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The Booksellers having determined to publish a body of English Poetry, I was persuaded to promise them a Preface to the Works of each Author; an undertaking, as it was then presented to my mind, not very extensive' or difficult.

My purpose was only to have allotted to every Poet an Advertisement, like those which we find in the French Miscellanies, containing a few dates and a general character ; but I have been led beyond my intention, I hope by the honest desire of giving useful pleasure.

In this minute kind of History, the succession of facts is not easily discovered ; and I am not without suspicion that some of Dryden's works are placed in wrong years. I have followed Langbaine, as the best authority for his plays, and, if I shall hereafter obtain a more correct chronology, will publish it; but I do not yet know that my account is erroneous.?

Dryden's Remarks on Rymer have been somewhere 3 printed before. The former edition I have not seen. This was tran- . scribed for the press from his own manuscript.*

As this undertaking was occasional and unforeseen, I must be supposed to have engaged in it with less provision of mate

i Originally tedious.

2 The dates assigned to Dryden's Plays by Johnson are corrected in this Edition from Dryden's own list of his plays and from the first editions, &c.

3 In 1711 prefixed to an octavo edition of Beaumont and Fletcher, and since included in Malone's edition of his Prose Works, and Scott's edition of his Works. Its place therefore, in this edition of the Lives, I have thought proper to supply by two characteristic letters of Dryden's discovered since Scott's edition, and consequently not included in any edition of Dryden's Works.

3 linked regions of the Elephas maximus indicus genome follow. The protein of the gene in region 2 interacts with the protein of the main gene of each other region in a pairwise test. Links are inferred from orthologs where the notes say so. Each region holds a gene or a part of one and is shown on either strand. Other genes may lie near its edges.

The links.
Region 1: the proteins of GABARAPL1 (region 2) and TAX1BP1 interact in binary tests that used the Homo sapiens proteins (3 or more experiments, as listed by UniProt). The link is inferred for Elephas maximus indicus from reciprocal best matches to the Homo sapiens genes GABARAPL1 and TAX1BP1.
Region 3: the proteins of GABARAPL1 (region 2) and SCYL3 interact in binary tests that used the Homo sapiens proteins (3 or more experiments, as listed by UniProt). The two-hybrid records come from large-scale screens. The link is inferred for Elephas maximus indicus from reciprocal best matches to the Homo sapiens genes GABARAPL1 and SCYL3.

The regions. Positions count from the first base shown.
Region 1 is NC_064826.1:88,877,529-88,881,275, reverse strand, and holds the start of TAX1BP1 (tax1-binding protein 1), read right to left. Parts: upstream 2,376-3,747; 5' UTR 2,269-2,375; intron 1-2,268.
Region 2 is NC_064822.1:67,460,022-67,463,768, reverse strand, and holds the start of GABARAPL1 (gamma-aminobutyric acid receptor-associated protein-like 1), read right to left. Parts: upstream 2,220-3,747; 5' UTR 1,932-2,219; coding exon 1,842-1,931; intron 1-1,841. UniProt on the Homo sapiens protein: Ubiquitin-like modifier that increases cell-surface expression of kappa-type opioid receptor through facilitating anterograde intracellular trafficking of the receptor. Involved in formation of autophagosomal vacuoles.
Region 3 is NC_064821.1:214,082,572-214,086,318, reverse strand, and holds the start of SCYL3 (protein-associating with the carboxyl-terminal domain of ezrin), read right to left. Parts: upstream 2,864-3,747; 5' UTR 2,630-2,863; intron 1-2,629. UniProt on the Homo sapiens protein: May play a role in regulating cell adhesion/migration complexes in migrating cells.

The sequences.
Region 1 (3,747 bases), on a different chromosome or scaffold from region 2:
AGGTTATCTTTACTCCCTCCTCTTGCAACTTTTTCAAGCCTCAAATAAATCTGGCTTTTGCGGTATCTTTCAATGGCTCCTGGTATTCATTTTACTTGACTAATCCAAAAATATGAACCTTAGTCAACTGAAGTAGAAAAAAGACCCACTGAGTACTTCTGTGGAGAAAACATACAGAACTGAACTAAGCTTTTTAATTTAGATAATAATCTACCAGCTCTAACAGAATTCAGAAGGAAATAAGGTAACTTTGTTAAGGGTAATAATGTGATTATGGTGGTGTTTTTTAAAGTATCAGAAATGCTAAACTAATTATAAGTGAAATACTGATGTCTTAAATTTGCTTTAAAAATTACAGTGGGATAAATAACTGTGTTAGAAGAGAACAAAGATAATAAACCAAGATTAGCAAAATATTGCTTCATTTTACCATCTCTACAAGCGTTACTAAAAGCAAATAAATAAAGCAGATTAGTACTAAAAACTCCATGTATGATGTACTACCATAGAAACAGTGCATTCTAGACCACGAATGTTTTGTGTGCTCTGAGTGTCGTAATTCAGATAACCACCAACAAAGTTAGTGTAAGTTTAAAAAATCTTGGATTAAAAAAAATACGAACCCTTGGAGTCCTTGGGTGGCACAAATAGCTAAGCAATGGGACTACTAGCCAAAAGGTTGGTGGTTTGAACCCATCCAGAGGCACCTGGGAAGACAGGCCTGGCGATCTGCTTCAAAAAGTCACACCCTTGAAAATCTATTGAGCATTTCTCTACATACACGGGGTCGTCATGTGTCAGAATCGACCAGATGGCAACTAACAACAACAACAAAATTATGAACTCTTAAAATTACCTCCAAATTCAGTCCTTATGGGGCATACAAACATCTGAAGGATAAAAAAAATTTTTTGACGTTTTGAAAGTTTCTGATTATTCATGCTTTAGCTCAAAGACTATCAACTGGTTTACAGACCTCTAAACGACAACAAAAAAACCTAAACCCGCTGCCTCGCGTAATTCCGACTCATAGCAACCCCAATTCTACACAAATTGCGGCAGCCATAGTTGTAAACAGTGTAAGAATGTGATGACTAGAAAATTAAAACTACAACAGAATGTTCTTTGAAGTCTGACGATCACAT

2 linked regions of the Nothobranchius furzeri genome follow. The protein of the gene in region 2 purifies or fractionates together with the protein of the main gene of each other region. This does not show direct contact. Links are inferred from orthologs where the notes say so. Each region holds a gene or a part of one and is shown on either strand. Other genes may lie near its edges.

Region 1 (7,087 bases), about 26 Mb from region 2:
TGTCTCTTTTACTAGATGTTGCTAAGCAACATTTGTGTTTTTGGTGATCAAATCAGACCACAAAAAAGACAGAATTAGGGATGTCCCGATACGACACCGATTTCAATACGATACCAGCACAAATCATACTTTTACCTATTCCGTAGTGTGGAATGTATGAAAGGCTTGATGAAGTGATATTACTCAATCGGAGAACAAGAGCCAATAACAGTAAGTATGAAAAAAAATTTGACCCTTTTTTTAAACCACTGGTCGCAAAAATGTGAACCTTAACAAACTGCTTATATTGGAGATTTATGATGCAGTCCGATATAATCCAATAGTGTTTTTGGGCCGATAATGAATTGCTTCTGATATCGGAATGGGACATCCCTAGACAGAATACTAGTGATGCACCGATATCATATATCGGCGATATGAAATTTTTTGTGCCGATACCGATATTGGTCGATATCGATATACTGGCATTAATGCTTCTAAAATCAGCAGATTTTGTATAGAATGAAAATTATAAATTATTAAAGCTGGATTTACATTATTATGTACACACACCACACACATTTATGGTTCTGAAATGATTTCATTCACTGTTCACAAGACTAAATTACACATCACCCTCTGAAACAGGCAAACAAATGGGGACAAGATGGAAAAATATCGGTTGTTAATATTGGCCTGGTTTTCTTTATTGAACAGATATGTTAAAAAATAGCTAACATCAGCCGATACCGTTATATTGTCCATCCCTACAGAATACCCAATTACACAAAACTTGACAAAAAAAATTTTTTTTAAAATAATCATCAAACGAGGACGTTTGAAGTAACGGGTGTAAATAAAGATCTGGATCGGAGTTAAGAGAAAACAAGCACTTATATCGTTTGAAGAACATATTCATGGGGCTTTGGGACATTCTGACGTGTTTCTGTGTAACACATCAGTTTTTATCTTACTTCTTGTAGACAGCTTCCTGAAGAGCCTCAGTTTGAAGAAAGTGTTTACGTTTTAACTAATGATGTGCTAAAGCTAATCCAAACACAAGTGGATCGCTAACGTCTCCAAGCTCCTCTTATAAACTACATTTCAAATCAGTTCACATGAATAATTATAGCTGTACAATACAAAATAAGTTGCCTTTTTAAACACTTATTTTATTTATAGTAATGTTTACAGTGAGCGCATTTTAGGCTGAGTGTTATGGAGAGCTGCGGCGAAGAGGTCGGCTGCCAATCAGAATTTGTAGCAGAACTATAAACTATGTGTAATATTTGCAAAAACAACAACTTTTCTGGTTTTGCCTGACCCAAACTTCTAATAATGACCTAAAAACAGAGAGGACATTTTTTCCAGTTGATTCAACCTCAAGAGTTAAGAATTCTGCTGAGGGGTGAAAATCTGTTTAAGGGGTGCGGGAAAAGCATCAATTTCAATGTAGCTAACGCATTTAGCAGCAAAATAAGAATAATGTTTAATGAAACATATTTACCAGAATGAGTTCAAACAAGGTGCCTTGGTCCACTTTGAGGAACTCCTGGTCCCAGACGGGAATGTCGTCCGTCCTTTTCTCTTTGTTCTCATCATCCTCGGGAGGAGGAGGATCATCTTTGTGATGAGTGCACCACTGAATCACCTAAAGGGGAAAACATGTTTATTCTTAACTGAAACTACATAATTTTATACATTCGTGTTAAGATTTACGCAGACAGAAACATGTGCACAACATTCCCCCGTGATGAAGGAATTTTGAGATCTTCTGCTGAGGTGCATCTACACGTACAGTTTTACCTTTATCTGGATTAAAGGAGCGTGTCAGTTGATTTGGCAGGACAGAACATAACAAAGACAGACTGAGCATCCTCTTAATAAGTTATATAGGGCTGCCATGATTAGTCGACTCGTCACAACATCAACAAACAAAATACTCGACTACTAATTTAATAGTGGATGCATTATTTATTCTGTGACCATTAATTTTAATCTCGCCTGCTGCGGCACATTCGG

* From the original, then in Garrick's possession,

rials than might have been accumulated by longer premeditation. Of the later writers at least I might, by attention and inquiry, have gleaned many particulars, which would have diversified and enlivened my Biography. These omissions, which it is now useless to lament, have been often supplied by the kindness of Mr. Steevens and others; and great assistance has been given me by Mr. Spence's Collections, of which I consider the communication as a favour worthy of public acknowledgment.

5 The quotations from Spence's MSS. in this edition of the Lives I have corrected by Mr. Singer's Edition of Spence, 1 vol. 8vo., 1820.

6 The first Advertisement, dated March 15, 1779, contains this additional paragraph:

“I had been told that in the College of Physicians there is some memorial of Dryden's funeral, but my intelligence was not true; the story, therefore, wants the credit which such a testimony would have given it. There is in Farquhar's Letters an indistinct mention of it as irregular and disorderly, and of the oration which was then spoke. More than this I have not discovered.”





VOL. 1.

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